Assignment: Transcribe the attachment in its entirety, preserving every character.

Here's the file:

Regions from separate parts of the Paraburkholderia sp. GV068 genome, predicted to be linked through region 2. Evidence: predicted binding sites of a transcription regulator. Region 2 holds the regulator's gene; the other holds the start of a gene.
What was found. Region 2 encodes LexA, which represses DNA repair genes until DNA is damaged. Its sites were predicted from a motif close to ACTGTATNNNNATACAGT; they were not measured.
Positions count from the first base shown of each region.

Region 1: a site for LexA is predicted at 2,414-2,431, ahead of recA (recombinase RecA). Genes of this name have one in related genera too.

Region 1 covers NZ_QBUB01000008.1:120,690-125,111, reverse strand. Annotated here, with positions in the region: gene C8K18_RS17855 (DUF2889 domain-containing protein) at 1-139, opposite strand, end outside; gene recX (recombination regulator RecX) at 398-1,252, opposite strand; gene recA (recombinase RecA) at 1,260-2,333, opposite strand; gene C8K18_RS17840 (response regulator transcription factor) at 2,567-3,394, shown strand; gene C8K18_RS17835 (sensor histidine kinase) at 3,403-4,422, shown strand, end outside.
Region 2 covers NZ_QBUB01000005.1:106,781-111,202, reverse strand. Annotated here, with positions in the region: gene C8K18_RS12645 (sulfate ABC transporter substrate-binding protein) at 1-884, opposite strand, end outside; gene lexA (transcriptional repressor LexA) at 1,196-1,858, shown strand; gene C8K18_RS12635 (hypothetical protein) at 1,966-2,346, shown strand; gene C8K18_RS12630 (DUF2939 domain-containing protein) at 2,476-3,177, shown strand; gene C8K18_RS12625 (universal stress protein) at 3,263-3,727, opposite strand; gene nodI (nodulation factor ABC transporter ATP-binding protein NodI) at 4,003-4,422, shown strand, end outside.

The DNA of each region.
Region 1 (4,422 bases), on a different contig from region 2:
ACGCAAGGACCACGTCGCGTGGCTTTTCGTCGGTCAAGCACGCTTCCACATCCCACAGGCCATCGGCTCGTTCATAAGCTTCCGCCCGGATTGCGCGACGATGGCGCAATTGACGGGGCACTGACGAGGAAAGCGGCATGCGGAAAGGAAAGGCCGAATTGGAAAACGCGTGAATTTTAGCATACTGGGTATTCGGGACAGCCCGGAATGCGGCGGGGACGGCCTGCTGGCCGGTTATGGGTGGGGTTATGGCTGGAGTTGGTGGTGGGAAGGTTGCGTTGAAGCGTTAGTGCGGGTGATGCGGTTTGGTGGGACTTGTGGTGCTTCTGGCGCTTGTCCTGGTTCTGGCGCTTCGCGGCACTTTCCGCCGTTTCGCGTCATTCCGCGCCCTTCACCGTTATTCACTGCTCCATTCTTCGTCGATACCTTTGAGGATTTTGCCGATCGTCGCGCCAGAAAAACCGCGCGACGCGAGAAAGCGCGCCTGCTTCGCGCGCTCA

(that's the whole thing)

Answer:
Regions from separate parts of the Paraburkholderia sp. GV068 genome, predicted to be linked through region 2. Evidence: predicted binding sites of a transcription regulator. Region 2 holds the regulator's gene; the other holds the start of a gene.
What was found. Region 2 encodes LexA, which represses DNA repair genes until DNA is damaged. Its sites were predicted from a motif close to ACTGTATNNNNATACAGT; they were not measured.
Positions count from the first base shown of each region.

Region 1: a site for LexA is predicted at 2,414-2,431, ahead of recA (recombinase RecA). Genes of this name have one in related genera too.

Region 1 covers NZ_QBUB01000008.1:120,690-125,111, reverse strand. Annotated here, with positions in the region: gene C8K18_RS17855 (DUF2889 domain-containing protein) at 1-139, opposite strand, end outside; gene recX (recombination regulator RecX) at 398-1,252, opposite strand; gene recA (recombinase RecA) at 1,260-2,333, opposite strand; gene C8K18_RS17840 (response regulator transcription factor) at 2,567-3,394, shown strand; gene C8K18_RS17835 (sensor histidine kinase) at 3,403-4,422, shown strand, end outside.
Region 2 covers NZ_QBUB01000005.1:106,781-111,202, reverse strand. Annotated here, with positions in the region: gene C8K18_RS12645 (sulfate ABC transporter substrate-binding protein) at 1-884, opposite strand, end outside; gene lexA (transcriptional repressor LexA) at 1,196-1,858, shown strand; gene C8K18_RS12635 (hypothetical protein) at 1,966-2,346, shown strand; gene C8K18_RS12630 (DUF2939 domain-containing protein) at 2,476-3,177, shown strand; gene C8K18_RS12625 (universal stress protein) at 3,263-3,727, opposite strand; gene nodI (nodulation factor ABC transporter ATP-binding protein NodI) at 4,003-4,422, shown strand, end outside.

The DNA of each region.
Region 1 (4,422 bases), on a different contig from region 2:
ACGCAAGGACCACGTCGCGTGGCTTTTCGTCGGTCAAGCACGCTTCCACATCCCACAGGCCATCGGCTCGTTCATAAGCTTCCGCCCGGATTGCGCGACGATGGCGCAATTGACGGGGCACTGACGAGGAAAGCGGCATGCGGAAAGGAAAGGCCGAATTGGAAAACGCGTGAATTTTAGCATACTGGGTATTCGGGACAGCCCGGAATGCGGCGGGGACGGCCTGCTGGCCGGTTATGGGTGGGGTTATGGCTGGAGTTGGTGGTGGGAAGGTTGCGTTGAAGCGTTAGTGCGGGTGATGCGGTTTGGTGGGACTTGTGGTGCTTCTGGCGCTTGTCCTGGTTCTGGCGCTTCGCGGCACTTTCCGCCGTTTCGCGTCATTCCGCGCCCTTCACCGTTATTCACTGCTCCATTCTTCGTCGATACCTTTGAGGATTTTGCCGATCGTCGCGCCAGAAAAACCGCGCGACGCGAGAAAGCGCGCCTGCTTCGCGCGCTCA